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ūüöęūüí© lint-staged Build Status for Linux Build Status for Windows npm version Codecov

Run linters against staged git files and don't let ūüí© slip into your code base!


Linting makes more sense when running before committing your code. By doing that you can ensure no errors are going into repository and enforce code style. But running a lint process on a whole project is slow and linting results can be irrelevant. Ultimately you only want to lint files that will be committed.

This project contains a script that will run arbitrary npm and shell tasks with a list of staged files as an argument, filtered by a specified glob pattern.

Related blogs posts

If you've written one, please submit a PR with the link to it!

Installation and setup

  1. npm install --save-dev lint-staged husky
  2. Install and setup your linters just like you would do normally. Add appropriate .eslintrc, .stylelintrc, etc.
  3. Update your package.json like this:
  "scripts": {
+   "precommit": "lint-staged"
+ "lint-staged": {
+   "*.js": ["eslint --fix", "git add"]
+ }

Now change a few files, git add some of them to your commit and try to git commit them.

And this is how it looks like in action:

lint-staged with prettier example

See examples and configuration below.

I recommend using husky to manage git hooks but you can use any other tool.


If you're using commitizen and having following npm-script { commit: git-cz }, precommit hook will run twice before commitizen cli and after the commit. This buggy behaviour is introduced by husky.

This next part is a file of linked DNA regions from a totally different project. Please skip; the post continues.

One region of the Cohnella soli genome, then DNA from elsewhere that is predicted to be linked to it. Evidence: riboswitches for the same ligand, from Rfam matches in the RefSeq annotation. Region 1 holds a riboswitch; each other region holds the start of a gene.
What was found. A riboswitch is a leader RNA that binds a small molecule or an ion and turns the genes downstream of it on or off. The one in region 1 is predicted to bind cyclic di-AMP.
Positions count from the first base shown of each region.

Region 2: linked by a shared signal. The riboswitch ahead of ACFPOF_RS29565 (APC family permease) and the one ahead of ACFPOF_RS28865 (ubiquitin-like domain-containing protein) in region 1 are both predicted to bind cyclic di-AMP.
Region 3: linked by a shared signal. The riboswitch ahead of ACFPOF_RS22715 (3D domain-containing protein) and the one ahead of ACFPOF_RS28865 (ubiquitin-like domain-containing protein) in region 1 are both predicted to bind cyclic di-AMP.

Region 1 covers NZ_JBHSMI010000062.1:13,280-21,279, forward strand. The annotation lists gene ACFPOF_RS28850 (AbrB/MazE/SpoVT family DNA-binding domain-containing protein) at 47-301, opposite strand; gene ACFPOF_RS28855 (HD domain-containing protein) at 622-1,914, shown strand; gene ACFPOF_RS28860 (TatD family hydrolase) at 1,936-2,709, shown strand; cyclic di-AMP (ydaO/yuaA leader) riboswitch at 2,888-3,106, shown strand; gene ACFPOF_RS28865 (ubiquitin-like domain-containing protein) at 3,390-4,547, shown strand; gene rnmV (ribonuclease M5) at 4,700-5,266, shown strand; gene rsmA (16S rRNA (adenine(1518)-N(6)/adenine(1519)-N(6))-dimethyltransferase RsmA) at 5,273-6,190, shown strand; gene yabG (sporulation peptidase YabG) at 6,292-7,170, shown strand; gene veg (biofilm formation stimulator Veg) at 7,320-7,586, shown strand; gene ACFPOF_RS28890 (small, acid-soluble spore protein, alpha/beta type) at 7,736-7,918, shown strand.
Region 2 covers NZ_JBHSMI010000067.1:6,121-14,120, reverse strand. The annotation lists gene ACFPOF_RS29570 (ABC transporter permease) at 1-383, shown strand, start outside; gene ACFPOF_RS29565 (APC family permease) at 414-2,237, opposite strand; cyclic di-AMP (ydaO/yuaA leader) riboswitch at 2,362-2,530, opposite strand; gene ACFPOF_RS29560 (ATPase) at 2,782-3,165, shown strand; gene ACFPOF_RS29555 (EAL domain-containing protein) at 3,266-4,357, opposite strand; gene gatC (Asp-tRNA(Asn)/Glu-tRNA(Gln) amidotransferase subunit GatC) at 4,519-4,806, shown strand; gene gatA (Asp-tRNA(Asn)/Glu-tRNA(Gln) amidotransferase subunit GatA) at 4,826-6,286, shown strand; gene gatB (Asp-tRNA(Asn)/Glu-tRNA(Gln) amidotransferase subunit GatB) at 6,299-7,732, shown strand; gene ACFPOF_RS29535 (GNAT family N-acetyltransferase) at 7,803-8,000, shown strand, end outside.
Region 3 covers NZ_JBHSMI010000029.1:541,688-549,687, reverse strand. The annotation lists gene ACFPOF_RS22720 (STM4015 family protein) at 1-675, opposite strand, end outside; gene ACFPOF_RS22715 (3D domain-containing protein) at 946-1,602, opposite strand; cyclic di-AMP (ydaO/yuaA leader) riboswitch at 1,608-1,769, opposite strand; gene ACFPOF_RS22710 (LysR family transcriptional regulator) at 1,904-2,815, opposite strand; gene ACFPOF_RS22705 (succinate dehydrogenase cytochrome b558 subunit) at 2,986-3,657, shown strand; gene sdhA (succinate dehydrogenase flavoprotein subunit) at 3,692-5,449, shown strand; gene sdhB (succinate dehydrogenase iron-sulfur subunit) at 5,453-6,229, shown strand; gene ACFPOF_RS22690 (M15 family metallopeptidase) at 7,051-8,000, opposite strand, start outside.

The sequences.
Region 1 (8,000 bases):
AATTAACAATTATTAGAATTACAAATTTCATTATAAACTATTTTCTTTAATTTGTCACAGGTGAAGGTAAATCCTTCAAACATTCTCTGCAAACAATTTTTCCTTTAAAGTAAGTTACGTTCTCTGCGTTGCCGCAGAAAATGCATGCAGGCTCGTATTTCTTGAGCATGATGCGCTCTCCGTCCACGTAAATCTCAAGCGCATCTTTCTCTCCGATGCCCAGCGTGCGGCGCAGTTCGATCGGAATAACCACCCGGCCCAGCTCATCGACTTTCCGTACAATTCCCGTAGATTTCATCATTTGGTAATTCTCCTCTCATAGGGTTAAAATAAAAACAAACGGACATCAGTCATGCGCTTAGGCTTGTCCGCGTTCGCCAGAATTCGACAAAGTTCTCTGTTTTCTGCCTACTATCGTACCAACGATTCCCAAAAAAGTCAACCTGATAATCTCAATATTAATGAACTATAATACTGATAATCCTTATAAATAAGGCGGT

To mitigate this rename your commit npm script to something non git hook namespace like, for example { cz: git-cz }


Starting with v3.1 you can now use different ways of configuring it:

  • lint-staged object in your package.json
  • .lintstagedrc file in JSON or YML format
  • lint-staged.config.js file in JS format
  • Pass a configuration file using the --config or -c flag

See cosmiconfig for more details on what formats are supported.

Lint-staged supports simple and advanced config formats.

Simple config format

Should be an object where each value is a command to run and its key is a glob pattern to use for this command. This package uses minimatch for glob patterns.

package.json example:

  "scripts": {
    "my-task": "your-command",
  "lint-staged": {
    "*": "my-task"

.lintstagedrc example

  "*": "my-task"

This config will execute npm run my-task with the list of currently staged files passed as arguments.

So, considering you did git add file1.ext file2.ext, lint-staged will run the following command:

npm run my-task -- file1.ext file2.ext

Advanced config format

To set options and keep lint-staged extensible, advanced format can be used. This should hold linters object in linters property.


  • linters ‚ÄĒ Object ‚ÄĒ keys (String) are glob patterns, values (Array<String> | String) are commands to execute.
  • concurrent ‚ÄĒ true ‚ÄĒ runs linters for each glob pattern simultaneously. If you don‚Äôt want this, you can set concurrent: false
  • chunkSize ‚ÄĒ Max allowed chunk size based on number of files for glob pattern. This is important on windows based systems to avoid command length limitations. See #147
  • subTaskConcurrency ‚ÄĒ 1 ‚ÄĒ Controls concurrency for processing chunks generated for each linter. Execution is not concurrent by default(see #225)
  • verbose ‚ÄĒ false ‚ÄĒ runs lint-staged in verbose mode. When true it will use